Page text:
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Basim M. Mansour, owner of Michael & Son Services, based in Arlington, Virginia, was at a company retreat a couple of years ago, and one of the agenda items was no surprise.
“If I wanted to hire an IT guy,” Mansour says, “I would have 1,000 resumes in 10 minutes. But try to find a plumber? Or an HVAC tech? They are few and far between.”
It’s the same problem for everyone else in the industry. Nobody’s getting into the trades. And no service business can ever prosper without techs in the field.
All the managers at the retreat were of the same opinion: We’re not getting enough people to fill our needs.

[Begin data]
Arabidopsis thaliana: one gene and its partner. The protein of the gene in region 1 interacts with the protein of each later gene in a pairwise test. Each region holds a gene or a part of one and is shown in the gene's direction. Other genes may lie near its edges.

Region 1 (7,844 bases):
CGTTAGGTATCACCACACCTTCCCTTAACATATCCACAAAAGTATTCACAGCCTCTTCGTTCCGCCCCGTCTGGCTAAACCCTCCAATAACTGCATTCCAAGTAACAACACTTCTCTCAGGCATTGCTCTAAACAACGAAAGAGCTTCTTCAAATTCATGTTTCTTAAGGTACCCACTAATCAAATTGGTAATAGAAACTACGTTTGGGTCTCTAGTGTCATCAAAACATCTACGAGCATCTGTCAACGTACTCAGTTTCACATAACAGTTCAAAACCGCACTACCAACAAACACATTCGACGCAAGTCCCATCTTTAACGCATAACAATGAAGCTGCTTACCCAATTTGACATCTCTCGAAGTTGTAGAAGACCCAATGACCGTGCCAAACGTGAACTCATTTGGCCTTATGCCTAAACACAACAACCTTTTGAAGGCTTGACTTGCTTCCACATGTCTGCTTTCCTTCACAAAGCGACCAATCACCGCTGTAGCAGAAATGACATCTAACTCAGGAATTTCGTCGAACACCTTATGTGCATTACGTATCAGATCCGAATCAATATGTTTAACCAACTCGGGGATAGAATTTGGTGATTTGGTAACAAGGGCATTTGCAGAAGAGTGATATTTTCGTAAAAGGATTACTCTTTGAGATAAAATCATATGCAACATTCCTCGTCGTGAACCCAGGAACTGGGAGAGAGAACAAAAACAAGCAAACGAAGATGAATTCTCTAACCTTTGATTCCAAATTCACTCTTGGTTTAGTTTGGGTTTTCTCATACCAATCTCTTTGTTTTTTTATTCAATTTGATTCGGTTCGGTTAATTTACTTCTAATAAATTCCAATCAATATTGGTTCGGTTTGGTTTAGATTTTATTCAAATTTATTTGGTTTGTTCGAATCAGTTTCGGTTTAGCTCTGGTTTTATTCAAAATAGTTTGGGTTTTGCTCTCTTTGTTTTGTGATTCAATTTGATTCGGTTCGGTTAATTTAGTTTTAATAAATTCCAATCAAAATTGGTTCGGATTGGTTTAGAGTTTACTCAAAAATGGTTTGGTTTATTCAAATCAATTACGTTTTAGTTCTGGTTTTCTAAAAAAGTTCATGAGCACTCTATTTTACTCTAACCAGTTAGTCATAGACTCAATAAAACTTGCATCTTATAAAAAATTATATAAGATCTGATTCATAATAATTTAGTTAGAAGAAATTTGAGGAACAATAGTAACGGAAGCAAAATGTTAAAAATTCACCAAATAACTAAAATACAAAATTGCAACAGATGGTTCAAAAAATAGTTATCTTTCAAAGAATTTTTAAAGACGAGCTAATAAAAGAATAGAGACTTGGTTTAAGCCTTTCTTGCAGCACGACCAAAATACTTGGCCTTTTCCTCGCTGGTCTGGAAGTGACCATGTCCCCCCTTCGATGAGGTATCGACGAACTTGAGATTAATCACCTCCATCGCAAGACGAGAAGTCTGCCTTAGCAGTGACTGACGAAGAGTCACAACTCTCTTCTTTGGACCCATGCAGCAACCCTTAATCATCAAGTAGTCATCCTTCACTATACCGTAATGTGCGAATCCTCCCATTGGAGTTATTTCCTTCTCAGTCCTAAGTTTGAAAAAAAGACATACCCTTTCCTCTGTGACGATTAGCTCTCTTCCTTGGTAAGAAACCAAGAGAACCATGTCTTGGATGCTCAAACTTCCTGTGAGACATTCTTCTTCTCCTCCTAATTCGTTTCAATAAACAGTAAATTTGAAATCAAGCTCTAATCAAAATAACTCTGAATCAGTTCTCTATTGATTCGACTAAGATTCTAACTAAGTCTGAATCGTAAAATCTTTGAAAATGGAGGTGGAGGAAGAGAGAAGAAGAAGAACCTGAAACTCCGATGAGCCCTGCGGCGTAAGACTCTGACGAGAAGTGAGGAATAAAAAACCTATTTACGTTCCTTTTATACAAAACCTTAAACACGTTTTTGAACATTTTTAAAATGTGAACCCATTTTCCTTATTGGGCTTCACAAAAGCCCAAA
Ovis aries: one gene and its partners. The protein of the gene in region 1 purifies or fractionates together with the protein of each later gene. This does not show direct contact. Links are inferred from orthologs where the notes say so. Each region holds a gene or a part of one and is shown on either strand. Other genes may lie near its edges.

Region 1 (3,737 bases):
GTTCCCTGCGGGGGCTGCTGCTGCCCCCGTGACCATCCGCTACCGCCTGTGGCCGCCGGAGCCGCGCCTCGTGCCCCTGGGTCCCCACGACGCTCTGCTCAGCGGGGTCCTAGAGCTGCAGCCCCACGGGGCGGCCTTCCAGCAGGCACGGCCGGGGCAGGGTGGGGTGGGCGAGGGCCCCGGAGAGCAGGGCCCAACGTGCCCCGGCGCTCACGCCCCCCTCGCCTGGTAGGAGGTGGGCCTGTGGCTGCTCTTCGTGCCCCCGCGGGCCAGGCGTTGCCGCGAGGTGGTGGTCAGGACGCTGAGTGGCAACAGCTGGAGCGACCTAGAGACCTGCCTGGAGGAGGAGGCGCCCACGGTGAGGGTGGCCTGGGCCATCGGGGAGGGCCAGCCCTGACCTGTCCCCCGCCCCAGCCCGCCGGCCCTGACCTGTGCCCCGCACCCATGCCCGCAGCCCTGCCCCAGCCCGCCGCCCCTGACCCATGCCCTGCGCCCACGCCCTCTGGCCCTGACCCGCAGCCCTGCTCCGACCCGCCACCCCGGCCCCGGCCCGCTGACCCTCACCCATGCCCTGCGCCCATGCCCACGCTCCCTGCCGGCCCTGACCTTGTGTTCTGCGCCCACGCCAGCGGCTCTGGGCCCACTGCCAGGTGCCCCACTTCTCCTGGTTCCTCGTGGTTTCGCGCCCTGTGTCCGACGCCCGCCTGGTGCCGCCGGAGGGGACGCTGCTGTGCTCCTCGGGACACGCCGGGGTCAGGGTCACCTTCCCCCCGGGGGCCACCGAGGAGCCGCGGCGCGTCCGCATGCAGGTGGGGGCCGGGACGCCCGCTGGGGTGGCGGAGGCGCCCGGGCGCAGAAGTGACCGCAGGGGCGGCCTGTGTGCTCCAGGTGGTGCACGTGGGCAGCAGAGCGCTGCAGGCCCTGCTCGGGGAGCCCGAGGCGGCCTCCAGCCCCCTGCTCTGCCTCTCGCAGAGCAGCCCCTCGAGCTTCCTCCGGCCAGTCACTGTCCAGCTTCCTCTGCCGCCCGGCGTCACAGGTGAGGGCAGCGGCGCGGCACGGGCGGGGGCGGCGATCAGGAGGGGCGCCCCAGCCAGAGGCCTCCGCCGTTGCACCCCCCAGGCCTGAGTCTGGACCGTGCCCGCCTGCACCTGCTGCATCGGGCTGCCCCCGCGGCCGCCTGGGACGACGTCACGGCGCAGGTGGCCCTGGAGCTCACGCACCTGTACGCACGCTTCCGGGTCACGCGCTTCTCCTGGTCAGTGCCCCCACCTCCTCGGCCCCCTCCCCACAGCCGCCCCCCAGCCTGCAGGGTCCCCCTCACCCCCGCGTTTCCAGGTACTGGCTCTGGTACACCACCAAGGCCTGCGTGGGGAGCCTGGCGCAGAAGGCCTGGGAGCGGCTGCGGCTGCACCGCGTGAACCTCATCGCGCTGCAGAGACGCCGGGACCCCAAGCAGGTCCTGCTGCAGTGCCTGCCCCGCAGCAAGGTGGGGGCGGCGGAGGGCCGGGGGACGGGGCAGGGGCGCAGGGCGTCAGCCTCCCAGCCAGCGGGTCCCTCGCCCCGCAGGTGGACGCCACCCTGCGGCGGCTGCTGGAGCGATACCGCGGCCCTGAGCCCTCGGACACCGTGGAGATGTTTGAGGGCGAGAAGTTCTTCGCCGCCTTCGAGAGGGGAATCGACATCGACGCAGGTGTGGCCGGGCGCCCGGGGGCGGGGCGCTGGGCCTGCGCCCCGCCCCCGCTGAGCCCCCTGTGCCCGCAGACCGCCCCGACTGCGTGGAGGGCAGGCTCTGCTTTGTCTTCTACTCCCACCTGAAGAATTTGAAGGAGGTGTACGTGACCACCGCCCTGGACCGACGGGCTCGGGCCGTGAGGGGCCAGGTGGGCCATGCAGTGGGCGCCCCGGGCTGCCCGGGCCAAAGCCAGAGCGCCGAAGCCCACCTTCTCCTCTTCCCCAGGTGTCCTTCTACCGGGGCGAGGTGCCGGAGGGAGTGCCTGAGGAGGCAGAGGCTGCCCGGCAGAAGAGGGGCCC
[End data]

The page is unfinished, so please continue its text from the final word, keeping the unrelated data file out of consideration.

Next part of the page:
With that in mind, Mansour figured he had to take an unconventional step.
“If we can’t find them,” he says, “let’s make them.”
The result is the Michael & Son Technical Academy, now in its third year, an 18,000-square-foot plumbing and HVAC training center inside the company’s Richmond, Virginia, regional office.
The 12-week plumbing course and the eight-week HVAC course combine classroom instruction and hands-on lab.
“Everything works,” Mansour says. “The plumbing lab features eight stations that include a full-scale bathroom with functioning plumbing. Another station has pipes under the floor so students can learn how to snake a drain. We have everything on water heaters, waste disposals. You name it. It’s a huge help for the students.”
There are also three months of ride-alongs with experienced techs for one-on-mentoring after classwork is over. But to Mansour, the working labs are key.